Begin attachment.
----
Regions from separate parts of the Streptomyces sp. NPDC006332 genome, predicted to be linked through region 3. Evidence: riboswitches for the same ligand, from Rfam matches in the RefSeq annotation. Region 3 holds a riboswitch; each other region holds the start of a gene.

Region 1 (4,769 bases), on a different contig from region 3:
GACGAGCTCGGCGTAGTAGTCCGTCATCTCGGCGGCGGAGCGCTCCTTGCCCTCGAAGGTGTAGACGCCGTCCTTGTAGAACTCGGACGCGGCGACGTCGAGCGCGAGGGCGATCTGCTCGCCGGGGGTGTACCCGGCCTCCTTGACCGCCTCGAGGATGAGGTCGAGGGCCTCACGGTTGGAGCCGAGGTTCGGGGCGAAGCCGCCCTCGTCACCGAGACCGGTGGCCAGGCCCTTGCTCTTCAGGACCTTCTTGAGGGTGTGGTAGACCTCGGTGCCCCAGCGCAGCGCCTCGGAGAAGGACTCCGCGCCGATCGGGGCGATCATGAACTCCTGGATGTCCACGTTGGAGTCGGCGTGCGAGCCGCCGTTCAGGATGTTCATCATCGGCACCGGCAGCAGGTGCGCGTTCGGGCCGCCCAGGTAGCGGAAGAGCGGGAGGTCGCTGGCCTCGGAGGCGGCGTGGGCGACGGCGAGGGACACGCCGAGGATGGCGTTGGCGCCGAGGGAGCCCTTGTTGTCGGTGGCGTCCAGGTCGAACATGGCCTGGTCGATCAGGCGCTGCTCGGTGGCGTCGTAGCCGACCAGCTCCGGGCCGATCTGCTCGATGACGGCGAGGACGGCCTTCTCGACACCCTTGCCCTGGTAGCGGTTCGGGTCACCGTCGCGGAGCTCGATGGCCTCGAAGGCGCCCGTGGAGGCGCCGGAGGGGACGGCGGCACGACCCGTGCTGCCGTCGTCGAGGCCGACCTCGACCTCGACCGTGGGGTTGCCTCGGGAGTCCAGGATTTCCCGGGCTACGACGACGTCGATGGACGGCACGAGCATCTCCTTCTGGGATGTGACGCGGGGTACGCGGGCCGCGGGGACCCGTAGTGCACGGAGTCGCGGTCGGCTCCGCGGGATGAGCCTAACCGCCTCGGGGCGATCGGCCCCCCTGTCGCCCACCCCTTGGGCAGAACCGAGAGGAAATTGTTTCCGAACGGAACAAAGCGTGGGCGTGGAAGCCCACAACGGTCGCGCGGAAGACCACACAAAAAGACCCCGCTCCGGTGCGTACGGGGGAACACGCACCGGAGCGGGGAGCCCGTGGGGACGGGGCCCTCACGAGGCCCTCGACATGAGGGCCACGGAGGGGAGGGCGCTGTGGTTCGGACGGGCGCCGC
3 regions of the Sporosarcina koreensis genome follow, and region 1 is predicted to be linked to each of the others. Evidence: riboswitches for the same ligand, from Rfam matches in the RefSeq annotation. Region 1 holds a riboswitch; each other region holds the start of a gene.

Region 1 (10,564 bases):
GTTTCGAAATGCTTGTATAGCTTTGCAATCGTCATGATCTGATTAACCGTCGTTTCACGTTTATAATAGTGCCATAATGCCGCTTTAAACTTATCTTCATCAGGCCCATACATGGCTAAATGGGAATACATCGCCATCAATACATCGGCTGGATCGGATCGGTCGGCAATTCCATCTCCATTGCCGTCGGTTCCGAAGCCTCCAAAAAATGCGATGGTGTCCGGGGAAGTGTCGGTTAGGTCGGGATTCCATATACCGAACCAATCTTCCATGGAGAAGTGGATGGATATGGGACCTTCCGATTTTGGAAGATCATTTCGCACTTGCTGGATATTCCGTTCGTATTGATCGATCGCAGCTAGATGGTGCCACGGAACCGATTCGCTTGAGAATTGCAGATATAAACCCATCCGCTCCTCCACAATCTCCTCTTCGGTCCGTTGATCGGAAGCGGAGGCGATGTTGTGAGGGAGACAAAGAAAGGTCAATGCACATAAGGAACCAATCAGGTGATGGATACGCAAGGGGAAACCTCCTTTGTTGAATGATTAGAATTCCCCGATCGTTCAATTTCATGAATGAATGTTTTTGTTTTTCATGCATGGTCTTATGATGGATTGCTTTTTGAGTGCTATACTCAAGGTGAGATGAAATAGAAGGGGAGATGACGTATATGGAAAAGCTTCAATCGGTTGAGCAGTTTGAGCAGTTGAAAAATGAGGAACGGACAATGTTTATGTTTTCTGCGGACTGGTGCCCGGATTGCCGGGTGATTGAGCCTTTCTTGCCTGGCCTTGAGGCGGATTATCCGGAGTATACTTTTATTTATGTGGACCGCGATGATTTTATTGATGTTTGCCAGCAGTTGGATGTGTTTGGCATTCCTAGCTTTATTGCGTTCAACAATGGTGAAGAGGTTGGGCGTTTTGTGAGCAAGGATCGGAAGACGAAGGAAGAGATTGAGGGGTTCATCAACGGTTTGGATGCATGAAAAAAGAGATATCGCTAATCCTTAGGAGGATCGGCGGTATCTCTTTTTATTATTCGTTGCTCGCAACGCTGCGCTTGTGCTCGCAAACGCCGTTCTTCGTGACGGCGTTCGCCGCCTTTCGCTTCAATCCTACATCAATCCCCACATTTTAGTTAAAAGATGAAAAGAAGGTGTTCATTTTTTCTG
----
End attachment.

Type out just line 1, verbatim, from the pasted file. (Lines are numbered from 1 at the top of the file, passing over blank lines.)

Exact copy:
Regions from separate parts of the Streptomyces sp. NPDC006332 genome, predicted to be linked through region 3. Evidence: riboswitches for the same ligand, from Rfam matches in the RefSeq annotation. Region 3 holds a riboswitch; each other region holds the start of a gene.